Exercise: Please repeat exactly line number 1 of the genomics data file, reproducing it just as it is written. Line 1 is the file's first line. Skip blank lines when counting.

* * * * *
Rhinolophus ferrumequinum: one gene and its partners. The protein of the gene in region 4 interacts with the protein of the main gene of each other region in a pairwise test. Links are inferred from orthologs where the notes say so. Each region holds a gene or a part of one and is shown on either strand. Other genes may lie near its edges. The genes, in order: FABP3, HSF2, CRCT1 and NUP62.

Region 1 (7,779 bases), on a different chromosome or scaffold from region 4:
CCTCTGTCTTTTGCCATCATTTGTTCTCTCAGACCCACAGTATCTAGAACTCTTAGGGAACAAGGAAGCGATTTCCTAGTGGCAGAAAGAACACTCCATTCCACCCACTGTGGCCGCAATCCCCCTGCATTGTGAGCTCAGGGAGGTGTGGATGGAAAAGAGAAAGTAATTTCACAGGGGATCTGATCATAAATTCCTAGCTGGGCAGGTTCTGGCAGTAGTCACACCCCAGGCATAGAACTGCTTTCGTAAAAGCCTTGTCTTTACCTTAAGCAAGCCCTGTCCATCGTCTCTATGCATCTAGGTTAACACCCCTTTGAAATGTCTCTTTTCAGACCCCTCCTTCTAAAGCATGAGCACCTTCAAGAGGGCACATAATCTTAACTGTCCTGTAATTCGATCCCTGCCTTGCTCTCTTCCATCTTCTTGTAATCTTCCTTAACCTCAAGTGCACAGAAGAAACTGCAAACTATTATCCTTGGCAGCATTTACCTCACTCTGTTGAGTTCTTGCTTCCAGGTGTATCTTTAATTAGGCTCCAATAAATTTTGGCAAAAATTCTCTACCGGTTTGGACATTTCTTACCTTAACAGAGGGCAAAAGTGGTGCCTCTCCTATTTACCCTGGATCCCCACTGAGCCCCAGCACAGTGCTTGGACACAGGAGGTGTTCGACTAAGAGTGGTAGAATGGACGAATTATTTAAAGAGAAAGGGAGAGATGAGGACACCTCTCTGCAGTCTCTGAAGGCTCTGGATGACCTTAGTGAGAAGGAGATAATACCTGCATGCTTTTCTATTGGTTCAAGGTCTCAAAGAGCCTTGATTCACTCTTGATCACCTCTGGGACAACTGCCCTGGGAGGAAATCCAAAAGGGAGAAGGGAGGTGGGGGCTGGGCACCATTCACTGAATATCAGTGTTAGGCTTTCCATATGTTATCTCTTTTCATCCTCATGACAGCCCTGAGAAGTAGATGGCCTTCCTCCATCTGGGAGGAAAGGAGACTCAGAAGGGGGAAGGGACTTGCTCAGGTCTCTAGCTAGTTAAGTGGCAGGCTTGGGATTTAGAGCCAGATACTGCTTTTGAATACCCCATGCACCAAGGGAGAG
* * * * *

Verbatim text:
Rhinolophus ferrumequinum: one gene and its partners. The protein of the gene in region 4 interacts with the protein of the main gene of each other region in a pairwise test. Links are inferred from orthologs where the notes say so. Each region holds a gene or a part of one and is shown on either strand. Other genes may lie near its edges. The genes, in order: FABP3, HSF2, CRCT1 and NUP62.